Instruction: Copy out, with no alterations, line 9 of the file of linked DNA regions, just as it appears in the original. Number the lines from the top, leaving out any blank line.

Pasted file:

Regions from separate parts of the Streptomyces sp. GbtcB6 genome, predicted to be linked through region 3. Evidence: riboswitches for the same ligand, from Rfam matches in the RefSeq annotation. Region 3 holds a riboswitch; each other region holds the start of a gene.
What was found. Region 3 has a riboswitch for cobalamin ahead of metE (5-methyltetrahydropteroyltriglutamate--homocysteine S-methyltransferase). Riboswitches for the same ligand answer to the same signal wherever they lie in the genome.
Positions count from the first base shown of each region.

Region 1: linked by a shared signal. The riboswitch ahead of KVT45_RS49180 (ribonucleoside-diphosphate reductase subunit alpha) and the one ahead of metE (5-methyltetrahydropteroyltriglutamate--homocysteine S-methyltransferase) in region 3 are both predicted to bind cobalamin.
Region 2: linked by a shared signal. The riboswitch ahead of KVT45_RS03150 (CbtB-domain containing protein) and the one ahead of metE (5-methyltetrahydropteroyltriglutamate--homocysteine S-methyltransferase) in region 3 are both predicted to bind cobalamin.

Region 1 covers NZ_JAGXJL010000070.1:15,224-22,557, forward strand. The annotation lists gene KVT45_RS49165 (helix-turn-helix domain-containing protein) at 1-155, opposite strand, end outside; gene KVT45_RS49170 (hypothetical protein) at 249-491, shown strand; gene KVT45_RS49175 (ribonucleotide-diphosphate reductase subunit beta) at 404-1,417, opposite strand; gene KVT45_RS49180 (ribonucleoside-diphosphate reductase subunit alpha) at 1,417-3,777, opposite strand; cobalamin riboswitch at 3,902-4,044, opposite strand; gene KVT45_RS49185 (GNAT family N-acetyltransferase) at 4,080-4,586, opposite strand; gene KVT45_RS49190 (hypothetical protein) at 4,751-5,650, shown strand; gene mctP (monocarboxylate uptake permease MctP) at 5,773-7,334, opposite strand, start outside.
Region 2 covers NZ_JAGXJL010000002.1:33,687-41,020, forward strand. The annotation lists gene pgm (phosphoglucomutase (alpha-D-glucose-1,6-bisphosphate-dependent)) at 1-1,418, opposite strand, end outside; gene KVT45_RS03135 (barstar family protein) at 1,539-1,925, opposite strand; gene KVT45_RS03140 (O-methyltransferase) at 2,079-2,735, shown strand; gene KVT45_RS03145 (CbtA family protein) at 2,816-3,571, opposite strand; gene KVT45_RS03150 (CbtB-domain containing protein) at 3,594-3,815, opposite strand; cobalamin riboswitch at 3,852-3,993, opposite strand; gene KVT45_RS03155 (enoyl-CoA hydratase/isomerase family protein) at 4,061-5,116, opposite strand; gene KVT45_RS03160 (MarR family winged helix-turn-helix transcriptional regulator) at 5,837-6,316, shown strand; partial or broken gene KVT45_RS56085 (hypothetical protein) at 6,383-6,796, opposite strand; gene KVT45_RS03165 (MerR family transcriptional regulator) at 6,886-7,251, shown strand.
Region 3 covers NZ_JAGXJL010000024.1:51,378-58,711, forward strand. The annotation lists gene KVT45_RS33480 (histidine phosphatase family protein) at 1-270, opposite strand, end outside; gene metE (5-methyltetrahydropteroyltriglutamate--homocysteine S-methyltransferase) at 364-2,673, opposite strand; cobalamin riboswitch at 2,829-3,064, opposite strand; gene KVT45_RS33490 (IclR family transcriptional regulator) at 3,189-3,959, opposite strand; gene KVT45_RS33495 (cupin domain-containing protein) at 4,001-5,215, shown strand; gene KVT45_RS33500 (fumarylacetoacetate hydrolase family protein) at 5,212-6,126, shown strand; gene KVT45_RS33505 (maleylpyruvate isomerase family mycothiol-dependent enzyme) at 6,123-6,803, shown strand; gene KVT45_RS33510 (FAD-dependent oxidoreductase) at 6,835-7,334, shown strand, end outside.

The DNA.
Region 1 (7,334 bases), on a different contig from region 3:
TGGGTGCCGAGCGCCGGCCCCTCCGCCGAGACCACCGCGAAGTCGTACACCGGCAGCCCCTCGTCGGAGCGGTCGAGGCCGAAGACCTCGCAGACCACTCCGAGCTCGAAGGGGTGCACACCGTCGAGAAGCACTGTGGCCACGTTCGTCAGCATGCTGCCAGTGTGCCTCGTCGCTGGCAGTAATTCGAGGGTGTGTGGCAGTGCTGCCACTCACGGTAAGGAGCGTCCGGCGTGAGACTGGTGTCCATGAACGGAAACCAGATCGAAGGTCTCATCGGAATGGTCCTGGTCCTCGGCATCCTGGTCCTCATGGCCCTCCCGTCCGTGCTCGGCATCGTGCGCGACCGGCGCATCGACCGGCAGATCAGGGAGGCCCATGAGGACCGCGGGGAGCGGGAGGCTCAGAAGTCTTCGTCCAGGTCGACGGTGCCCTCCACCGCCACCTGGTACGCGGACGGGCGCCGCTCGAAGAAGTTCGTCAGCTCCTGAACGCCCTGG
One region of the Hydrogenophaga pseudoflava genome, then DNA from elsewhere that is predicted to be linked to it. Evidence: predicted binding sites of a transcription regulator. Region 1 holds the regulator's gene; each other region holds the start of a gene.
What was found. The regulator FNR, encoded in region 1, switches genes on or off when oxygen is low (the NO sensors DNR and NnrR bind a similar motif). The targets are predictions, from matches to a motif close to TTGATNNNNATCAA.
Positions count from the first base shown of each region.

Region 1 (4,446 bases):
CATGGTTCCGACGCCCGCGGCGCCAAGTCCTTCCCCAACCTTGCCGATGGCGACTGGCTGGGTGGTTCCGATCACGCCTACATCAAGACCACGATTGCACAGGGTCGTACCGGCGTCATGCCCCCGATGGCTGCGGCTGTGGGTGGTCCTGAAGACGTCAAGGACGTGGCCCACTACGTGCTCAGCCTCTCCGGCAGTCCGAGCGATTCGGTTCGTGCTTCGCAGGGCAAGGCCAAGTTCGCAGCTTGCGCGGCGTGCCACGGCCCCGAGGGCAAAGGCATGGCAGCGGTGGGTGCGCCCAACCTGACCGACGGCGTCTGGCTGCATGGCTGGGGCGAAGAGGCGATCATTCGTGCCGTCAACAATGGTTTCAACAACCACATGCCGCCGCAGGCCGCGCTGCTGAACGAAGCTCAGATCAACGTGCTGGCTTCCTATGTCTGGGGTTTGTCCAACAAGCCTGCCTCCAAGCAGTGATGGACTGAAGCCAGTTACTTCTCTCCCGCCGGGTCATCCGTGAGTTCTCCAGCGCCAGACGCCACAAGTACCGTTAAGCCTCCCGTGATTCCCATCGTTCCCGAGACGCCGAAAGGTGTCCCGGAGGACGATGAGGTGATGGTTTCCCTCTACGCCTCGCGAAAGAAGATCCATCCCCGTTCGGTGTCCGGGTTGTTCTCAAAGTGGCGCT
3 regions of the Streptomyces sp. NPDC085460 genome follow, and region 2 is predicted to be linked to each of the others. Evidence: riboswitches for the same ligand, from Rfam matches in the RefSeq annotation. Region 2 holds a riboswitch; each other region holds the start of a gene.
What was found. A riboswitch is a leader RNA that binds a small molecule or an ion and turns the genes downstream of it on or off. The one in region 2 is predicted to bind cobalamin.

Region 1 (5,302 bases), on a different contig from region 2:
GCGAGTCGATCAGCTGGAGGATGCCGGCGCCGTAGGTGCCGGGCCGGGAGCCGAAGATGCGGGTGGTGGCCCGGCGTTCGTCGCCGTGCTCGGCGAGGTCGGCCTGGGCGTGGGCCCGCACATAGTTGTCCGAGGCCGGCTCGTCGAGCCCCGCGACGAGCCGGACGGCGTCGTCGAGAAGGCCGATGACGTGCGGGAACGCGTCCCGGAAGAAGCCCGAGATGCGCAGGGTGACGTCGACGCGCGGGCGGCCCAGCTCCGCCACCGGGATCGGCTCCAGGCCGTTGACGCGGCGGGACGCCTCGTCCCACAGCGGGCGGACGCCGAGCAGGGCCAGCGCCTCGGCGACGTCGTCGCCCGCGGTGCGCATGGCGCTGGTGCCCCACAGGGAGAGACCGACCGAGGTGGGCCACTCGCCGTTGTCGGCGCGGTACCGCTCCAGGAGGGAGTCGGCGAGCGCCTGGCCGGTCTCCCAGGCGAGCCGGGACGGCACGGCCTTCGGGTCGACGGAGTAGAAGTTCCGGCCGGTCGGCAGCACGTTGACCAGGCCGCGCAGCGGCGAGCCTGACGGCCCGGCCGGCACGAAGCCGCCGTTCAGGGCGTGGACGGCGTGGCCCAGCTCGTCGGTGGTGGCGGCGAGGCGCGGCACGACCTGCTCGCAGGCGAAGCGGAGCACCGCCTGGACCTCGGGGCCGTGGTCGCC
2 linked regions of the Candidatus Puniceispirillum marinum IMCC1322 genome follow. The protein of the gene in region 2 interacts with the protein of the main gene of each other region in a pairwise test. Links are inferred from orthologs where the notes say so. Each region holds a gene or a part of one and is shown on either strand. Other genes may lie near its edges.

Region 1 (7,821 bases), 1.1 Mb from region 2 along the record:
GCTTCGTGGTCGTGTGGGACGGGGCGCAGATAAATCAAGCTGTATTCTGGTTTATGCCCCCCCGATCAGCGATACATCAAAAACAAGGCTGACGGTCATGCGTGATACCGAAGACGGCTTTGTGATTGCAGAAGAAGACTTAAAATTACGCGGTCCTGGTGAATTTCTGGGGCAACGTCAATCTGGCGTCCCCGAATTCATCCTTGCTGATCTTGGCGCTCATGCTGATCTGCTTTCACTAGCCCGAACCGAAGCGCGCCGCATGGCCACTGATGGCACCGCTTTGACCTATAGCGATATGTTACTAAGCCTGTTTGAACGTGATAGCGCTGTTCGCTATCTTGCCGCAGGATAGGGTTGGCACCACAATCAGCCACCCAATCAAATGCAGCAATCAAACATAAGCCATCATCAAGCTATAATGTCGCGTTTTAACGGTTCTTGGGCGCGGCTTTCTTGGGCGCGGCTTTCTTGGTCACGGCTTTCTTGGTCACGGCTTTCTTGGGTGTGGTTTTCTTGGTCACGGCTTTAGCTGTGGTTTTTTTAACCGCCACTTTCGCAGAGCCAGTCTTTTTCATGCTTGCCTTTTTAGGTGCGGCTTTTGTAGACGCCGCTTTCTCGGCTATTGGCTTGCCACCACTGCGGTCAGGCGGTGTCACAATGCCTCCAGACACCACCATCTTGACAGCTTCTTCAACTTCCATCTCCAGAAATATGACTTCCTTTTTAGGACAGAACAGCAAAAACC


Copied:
The DNA.